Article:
With UCSF encroaching, the Warriors Arena having broken ground nearby and a neighborhood building boom underway, plans to radically change the allocation and regulation of Dogpatch’s 2,700 on-street parking spaces have been drafted.

While the concept plan hasn’t been published or officially released, and a formal recommendation has yet to be endorsed, the SFMTA’s proposed Dogpatch Parking Management Plan is expected to regulate 100 percent of the on-street parking spaces from Mariposa to 22nd Street, with 55 percent to be designated for residential permit holders (versus 24 percent today) and 45 percent time-limited (versus 2 percent time-limited and 74 percent unregulated today).

In addition, 93 percent of the on-street parking spaces from south of 22nd Street to Caesar Chavez are expected to be regulated versus 11 percent today, with 10 percent permitted, roughly 60 percent time-limited and 26 percent to be converted into paid parking spaces.

And with respect to existing cars and actual demand for parking in the neighborhood, 89 percent of existing Dogpatch households have at least one vehicle and 79% of working residents drive to work.

12 thoughts on “The Draft Plan to Radically Change Parking in This Neighborhood”
  1. looks like both the ‘permit parking and ‘time limited’ are unrestricted after 6PM on M-F, which is excellent for anyone driving to a Warriors ~7PM game to score free parking, but not so nice for a resident that doesn’t get home from their job until 7PM or later. Almost as if someone that knew these patterns had designed it to work that way.

    1. While the time limits for the most recent plan we outlined above haven’t been finalized, previous proposals had included an additional 1-hour overlay restriction from 8am-8pm on Warriors/Chase Center event days.

      1. How many of the parking spaces are covered by the overlay? From the map it looked like only a few blocks (colored purple), but I didn’t read the docs. SFBark should know from Giants games that the meters and restrictions have to go into gametime.

        1. You’re critiquing an outdated plan/doc. Our overview above is based on an unpublished draft that was current as of last month. That being said, we’ll wait for a non-draft proposal before commenting on specifics related to time limits and event day restrictions.

      2. Even with an 8:00 am to 8:00 pm time range, with a two hour limit for non-permitted parkers, anybody can still legally park there from 6:01 pm to 9:59 am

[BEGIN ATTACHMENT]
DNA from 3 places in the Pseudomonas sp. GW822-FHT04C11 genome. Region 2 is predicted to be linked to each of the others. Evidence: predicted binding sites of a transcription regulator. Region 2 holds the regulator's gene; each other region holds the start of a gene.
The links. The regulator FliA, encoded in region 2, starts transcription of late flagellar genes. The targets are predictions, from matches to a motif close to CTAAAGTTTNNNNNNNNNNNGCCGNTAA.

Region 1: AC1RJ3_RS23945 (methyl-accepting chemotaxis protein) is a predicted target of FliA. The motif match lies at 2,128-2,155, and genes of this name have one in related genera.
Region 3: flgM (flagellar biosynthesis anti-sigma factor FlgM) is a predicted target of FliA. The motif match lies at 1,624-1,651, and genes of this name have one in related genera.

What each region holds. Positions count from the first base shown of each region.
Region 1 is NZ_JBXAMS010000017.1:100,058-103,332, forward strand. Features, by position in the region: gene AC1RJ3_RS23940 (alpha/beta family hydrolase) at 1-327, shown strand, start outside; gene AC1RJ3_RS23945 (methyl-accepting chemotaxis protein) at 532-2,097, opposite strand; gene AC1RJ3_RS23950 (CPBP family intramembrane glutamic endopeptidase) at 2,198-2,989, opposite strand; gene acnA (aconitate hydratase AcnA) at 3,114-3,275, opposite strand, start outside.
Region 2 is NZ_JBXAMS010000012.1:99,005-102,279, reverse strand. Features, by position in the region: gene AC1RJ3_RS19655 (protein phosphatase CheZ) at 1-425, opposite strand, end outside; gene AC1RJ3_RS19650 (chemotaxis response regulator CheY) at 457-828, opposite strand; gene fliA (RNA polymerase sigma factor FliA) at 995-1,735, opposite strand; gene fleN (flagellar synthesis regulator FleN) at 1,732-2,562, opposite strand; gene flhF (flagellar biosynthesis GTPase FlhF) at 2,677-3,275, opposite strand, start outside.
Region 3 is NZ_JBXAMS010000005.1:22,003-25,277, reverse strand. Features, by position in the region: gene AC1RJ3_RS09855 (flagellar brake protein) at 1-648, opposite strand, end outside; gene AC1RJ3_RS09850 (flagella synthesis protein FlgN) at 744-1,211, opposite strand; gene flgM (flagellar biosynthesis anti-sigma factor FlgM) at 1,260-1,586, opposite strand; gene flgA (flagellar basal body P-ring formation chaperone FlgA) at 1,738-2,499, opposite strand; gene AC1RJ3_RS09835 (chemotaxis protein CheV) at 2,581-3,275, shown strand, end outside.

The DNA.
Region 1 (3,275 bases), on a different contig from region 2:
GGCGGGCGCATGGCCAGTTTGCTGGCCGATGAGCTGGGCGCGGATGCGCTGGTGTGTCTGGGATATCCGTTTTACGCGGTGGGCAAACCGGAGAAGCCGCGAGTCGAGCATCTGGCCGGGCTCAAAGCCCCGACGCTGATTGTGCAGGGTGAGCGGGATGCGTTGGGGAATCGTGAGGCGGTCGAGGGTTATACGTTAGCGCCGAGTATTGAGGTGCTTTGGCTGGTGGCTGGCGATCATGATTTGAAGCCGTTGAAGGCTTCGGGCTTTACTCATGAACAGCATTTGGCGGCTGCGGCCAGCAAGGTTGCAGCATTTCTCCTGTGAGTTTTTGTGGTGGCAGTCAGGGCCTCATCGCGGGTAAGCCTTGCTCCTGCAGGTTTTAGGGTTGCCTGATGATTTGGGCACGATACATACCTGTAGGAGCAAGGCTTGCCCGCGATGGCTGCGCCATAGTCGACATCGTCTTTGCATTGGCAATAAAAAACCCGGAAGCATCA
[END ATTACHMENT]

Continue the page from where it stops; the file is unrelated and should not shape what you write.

2. And what are the fines – current or proposed – for overparking in a time limit zone ??? I’m not sure someone laying out four-figures to bring his family/friends to a Dubs game is going to care much about a $100 parking “surcharge”.

  3. Looks like SF is considering some ideas that have surfaced in SocketSite comments over the years:

    “Create separate Permit Area X-2 for Dogpatch
    • Cap number of permits issued to 120% of permitted parking spaces
    • Cap number of permits issued to 1 per driver
    • Units with access to off-street parking pay more for permits
    • No newly constructed buildings with parking maximums eligible for permits
    Note: City Attorney has not yet approved these policy concepts”

    These are from their August 15, 2016 presentation. Listening to and enlisting wonky commentator hordes may make them the MLK Jr. of parking mgmt.

  4. Expect SFMTA to charge $7.50 /hr to match Mission Bay rates during special event (ball games, concerts) which will be hamper residents with or without residential parking sticker.

  5. “89 percent of existing Dogpatch households have at least one vehicle and 79% of working residents drive to work”

    I suppose that I’m naive to think this many people who live in a city have cars is shameful.

    On another aspect, I see readers say that the reason that there is so much traffic in the Mission is that cars are circling the block looking for parking space, and the solution seems to be installing more parking places. Let’s face it, there will never be enough parking spaces in the Mission where block-circling is not necessary. Uber/Lyft, walking, biking and public transit are the only solutions.

    Even if you are a special person, if you drive to the Mission, you’d better have a good sound system and lots of gas in your car and allow a lot of time for you to be on time for your reservation at that crowded restaurant you’ve been anxious to try. You gone be ridin’ around a long time.

  6. While the focus is on the Warriors arena, this escalation in parking control will have daily impact on Caltrain riders who drive to the 22nd St. station.

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